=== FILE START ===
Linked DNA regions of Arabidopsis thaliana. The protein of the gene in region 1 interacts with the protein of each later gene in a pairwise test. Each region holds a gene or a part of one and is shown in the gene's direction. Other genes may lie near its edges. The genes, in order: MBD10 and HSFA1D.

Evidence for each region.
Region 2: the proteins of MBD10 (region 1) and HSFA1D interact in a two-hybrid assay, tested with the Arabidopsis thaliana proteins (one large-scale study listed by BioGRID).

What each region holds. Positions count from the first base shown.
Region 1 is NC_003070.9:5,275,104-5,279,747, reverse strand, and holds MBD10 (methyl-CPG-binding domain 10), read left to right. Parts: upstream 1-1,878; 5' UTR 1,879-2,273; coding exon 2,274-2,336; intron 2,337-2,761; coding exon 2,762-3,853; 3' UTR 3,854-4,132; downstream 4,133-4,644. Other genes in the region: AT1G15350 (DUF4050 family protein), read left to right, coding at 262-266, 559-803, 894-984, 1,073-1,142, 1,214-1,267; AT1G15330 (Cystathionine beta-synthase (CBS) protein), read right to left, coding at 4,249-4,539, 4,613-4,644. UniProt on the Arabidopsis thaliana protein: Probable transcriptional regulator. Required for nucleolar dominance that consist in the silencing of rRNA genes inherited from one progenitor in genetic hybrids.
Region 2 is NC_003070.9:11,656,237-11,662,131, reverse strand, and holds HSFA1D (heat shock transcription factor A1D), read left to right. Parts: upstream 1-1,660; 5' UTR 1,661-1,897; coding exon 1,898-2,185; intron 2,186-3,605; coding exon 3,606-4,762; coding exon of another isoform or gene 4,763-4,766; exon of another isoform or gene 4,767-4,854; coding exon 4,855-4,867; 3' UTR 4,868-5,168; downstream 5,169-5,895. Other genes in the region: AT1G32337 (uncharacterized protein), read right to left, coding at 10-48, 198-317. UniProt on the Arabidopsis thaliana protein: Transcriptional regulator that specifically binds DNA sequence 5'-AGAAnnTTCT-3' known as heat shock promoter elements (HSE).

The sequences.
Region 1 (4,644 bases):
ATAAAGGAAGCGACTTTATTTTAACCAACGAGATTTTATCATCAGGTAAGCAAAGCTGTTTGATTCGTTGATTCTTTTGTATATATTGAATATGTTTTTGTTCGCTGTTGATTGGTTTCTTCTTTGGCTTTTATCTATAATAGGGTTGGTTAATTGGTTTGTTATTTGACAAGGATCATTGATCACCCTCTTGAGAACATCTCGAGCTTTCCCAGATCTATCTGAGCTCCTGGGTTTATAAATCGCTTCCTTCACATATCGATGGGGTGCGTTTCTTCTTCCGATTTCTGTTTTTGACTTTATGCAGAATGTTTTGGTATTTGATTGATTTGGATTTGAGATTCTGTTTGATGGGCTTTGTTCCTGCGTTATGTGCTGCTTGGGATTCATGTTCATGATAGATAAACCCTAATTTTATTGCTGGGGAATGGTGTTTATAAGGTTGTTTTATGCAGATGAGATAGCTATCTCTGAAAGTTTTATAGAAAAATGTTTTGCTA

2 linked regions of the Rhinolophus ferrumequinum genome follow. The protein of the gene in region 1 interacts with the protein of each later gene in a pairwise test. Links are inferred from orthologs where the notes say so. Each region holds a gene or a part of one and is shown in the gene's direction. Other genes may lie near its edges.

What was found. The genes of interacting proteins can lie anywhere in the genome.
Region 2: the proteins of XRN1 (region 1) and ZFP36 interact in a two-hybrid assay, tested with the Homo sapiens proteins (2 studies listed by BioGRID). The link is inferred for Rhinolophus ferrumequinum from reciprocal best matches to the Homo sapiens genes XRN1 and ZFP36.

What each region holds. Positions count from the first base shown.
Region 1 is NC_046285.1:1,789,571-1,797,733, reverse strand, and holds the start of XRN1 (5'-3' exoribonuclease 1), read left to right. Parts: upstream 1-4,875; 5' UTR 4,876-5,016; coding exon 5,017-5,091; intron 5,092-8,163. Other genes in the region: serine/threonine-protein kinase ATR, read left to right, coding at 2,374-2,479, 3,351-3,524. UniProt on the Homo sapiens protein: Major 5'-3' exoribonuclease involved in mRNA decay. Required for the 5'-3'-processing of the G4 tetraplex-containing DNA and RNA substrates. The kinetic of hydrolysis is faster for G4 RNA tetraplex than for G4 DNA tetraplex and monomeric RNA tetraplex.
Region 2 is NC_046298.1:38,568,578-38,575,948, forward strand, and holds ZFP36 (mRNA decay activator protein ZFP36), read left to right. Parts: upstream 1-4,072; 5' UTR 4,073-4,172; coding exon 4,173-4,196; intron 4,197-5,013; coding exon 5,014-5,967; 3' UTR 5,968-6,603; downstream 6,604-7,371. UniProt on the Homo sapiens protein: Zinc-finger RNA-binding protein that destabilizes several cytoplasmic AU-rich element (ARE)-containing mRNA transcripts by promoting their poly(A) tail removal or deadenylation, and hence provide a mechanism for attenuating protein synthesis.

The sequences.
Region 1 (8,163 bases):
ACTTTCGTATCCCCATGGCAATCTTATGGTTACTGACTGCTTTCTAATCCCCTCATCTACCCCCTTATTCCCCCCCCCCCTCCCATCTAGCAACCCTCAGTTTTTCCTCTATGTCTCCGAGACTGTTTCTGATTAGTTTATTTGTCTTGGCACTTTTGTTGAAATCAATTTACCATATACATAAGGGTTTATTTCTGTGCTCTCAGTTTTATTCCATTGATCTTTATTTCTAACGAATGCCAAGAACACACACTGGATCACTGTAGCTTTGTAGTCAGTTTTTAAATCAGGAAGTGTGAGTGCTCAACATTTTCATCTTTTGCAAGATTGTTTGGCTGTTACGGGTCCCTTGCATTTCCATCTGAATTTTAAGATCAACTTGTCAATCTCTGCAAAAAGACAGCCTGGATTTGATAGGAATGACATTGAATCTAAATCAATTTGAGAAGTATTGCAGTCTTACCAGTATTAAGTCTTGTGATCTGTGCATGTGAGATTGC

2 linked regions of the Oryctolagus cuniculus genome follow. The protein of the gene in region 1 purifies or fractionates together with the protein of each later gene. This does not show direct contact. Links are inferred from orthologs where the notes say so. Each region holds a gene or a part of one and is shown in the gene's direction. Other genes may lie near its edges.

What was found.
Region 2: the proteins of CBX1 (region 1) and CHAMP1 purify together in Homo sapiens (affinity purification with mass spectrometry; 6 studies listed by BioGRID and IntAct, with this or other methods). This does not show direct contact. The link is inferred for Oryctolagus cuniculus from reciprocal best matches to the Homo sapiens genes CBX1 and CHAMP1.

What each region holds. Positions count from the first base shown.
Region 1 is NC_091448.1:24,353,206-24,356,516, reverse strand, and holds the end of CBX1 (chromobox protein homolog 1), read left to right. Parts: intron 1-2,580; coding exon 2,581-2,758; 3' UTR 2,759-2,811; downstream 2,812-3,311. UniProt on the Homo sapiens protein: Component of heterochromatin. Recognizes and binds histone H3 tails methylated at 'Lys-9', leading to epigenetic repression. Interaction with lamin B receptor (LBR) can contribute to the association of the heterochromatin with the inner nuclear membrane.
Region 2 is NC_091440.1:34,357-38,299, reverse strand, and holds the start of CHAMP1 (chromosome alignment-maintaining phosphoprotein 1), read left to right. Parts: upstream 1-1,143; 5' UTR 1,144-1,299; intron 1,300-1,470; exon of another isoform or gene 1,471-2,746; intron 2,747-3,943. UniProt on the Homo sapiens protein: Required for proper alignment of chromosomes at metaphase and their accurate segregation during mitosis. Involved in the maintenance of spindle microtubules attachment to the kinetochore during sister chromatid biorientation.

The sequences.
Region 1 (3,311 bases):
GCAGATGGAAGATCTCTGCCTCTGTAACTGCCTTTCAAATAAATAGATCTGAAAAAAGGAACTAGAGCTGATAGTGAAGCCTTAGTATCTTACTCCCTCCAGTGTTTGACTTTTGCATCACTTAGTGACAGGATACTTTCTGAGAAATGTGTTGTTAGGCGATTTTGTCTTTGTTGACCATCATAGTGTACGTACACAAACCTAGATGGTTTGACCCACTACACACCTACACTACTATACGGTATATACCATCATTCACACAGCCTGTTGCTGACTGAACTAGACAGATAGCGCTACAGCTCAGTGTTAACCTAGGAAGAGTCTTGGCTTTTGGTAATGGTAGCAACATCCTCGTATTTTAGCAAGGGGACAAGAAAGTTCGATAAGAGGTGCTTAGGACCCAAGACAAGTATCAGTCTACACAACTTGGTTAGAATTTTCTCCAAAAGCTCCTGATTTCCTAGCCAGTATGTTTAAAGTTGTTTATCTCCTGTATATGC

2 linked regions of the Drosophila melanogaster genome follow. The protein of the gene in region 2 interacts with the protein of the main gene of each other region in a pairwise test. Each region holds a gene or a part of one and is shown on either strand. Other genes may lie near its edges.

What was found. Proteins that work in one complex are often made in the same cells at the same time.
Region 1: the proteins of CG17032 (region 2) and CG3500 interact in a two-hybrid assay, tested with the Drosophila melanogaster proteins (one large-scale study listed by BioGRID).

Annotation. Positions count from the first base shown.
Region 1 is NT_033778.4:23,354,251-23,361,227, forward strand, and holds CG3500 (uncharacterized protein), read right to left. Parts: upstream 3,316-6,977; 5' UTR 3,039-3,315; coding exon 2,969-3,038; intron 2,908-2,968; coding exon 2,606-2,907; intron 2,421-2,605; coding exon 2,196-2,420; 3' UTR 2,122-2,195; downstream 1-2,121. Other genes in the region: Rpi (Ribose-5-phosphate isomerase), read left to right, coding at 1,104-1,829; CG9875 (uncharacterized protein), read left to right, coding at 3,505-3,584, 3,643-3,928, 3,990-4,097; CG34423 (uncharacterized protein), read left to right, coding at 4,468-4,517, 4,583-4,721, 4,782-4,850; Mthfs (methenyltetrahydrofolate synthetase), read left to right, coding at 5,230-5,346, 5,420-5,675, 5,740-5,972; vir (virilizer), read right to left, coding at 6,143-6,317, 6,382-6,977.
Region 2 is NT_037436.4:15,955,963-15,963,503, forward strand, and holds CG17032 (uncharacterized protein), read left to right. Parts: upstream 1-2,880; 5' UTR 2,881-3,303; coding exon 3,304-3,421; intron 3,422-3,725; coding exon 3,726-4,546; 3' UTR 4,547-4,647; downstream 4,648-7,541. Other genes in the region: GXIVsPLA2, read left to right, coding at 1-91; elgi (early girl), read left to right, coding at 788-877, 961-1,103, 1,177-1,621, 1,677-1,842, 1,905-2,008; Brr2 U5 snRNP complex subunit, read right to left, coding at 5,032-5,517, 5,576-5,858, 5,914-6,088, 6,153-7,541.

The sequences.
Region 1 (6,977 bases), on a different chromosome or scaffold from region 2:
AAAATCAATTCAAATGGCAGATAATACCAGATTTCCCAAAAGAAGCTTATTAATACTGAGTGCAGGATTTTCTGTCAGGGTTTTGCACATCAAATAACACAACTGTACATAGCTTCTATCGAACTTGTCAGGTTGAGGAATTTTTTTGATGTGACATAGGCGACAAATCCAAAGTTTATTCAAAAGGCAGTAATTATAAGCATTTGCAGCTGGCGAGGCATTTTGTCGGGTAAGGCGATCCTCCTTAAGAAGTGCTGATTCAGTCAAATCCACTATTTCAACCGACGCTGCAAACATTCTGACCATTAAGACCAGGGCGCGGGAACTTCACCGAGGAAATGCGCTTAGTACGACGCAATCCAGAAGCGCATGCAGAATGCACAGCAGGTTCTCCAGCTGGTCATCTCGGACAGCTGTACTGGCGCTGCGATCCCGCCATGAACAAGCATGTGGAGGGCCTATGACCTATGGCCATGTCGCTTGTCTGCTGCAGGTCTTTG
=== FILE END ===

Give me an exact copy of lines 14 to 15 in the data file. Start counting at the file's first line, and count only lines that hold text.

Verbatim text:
Region 1 is NC_046285.1:1,789,571-1,797,733, reverse strand, and holds the start of XRN1 (5'-3' exoribonuclease 1), read left to right. Parts: upstream 1-4,875; 5' UTR 4,876-5,016; coding exon 5,017-5,091; intron 5,092-8,163. Other genes in the region: serine/threonine-protein kinase ATR, read left to right, coding at 2,374-2,479, 3,351-3,524. UniProt on the Homo sapiens protein: Major 5'-3' exoribonuclease involved in mRNA decay. Required for the 5'-3'-processing of the G4 tetraplex-containing DNA and RNA substrates. The kinetic of hydrolysis is faster for G4 RNA tetraplex than for G4 DNA tetraplex and monomeric RNA tetraplex.
Region 2 is NC_046298.1:38,568,578-38,575,948, forward strand, and holds ZFP36 (mRNA decay activator protein ZFP36), read left to right. Parts: upstream 1-4,072; 5' UTR 4,073-4,172; coding exon 4,173-4,196; intron 4,197-5,013; coding exon 5,014-5,967; 3' UTR 5,968-6,603; downstream 6,604-7,371. UniProt on the Homo sapiens protein: Zinc-finger RNA-binding protein that destabilizes several cytoplasmic AU-rich element (ARE)-containing mRNA transcripts by promoting their poly(A) tail removal or deadenylation, and hence provide a mechanism for attenuating protein synthesis.